DAVE BARTHOLOMEW

If Rock’n’Roll is a mixture of jump-blues and R&B, then New Orleans’ own Dave Bartholomew has a claim to being the man who put them together. As songwriter, producer, arranger and trumpet player, Dave’s work gave this music the energy that got the youth of America and the whole world up on their feet and dancing. Fats Domino, Lloyd Price and Smiley Lewis were among the many whose records benefited from Dave’s ‘Big Beat’.


Louisiana born Dave played trumpet in an Army band in WWII and when he got back to New Orleans he formed a jazz band. Deluxe Records released his ‘Great Big Eyes (and Great big Thighs)’ and Dave also wrote and recorded a little ditty called ‘My Ding-a-Ling’ which would be a world-wide pop No. 1 for Chuck Berry more than two decades later. When Dave switched to Lew Chudd‘s Imperial label, it was as a songwriter, producer and talent scout that he made his mark. Dave took Lew to The Hideaway Club in 1949 to see a kid called Fats Domino and a multi-million dollar partnership was formed. Dave co-wrote and produced Fats debut single ‘The Fat Man’, an adaptation of an old ‘Champion Jack’ Dupree song, which went to No.2 on the R&B chart. Dave produced all Fats’ big hits over the next thirteen years, co-writing a lot of them too.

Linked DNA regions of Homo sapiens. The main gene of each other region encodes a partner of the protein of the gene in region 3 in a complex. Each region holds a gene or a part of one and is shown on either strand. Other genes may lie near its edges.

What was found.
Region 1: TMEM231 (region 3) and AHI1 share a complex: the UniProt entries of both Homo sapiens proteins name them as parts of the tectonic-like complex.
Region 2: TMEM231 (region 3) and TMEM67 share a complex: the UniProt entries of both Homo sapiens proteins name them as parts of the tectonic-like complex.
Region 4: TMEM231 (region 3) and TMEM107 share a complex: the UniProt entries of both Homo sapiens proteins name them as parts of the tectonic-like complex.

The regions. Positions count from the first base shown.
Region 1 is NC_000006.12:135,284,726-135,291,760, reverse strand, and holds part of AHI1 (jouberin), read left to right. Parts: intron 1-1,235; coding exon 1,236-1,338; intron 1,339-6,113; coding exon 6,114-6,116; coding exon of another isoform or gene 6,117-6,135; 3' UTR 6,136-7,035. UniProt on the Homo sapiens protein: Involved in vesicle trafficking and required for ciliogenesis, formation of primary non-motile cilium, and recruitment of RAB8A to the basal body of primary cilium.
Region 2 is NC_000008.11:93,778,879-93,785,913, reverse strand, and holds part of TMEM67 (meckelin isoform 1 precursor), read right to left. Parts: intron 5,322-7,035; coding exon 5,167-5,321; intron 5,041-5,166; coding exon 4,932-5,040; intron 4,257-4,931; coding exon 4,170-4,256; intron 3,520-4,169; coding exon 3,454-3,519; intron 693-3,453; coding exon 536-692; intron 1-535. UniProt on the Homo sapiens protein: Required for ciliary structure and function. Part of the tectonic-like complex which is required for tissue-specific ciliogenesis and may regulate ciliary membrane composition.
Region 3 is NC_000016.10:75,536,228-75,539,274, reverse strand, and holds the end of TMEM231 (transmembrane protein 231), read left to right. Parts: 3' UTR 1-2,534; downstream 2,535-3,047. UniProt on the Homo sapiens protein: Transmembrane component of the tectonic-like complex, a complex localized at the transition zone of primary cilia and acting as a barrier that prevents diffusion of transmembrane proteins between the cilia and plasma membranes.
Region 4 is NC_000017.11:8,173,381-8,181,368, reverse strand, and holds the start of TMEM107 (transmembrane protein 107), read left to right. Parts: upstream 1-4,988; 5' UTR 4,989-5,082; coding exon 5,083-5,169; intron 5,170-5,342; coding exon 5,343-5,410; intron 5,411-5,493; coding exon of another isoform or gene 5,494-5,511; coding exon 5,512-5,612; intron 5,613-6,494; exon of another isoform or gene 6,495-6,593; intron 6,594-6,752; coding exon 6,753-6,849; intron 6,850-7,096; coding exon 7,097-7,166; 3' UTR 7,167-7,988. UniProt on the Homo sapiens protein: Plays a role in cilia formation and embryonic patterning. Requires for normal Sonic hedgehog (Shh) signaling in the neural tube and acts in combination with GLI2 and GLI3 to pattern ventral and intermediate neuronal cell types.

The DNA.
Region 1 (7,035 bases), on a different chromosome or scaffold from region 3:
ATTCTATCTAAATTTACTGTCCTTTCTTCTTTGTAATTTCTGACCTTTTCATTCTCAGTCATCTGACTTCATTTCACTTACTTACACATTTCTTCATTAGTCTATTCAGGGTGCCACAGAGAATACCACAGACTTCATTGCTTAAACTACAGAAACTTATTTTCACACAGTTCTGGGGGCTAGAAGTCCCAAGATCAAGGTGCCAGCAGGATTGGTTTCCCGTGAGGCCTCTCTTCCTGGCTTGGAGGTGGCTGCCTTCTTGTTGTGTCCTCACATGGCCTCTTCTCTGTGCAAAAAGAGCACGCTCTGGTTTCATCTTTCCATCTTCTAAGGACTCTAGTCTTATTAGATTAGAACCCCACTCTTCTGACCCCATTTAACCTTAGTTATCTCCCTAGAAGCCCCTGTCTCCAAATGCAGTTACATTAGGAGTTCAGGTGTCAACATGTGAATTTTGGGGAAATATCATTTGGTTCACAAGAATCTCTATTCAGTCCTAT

It all started here!


Dave produced Lloyd Price’s Number 1 R&B hit ‘Lawdy Miss Clawdy’ and Lee & Shirley’s Number 2, ‘I’m Gone’, and co-wrote ‘I Hear You Knocking’ for Smiley Lewis. In 1957, Dave noticed a young pianist called Allen Toussaint and gave him some session work, before going on to show him how that funky New Orleans second-line beat could be used to make the world dance. As a producer, Dave worked with a huge variety of musicians like Pee-Wee Crayton, Frankie Ford, Chris Kenner, Earl King and many others, and in every case the results were an artistic, if not necessarily commercial, success.

When Imperial Records was bought by Liberty, Dave turned down the offer to move his operation to Los Angeles, and stayed in New Orleans. His writing and production portfolio meant he would never need to work again, so he picked up his trumpet and played with various Dixieland, Mardi Gras, jazz and jump-blues outfits, and long may he do so.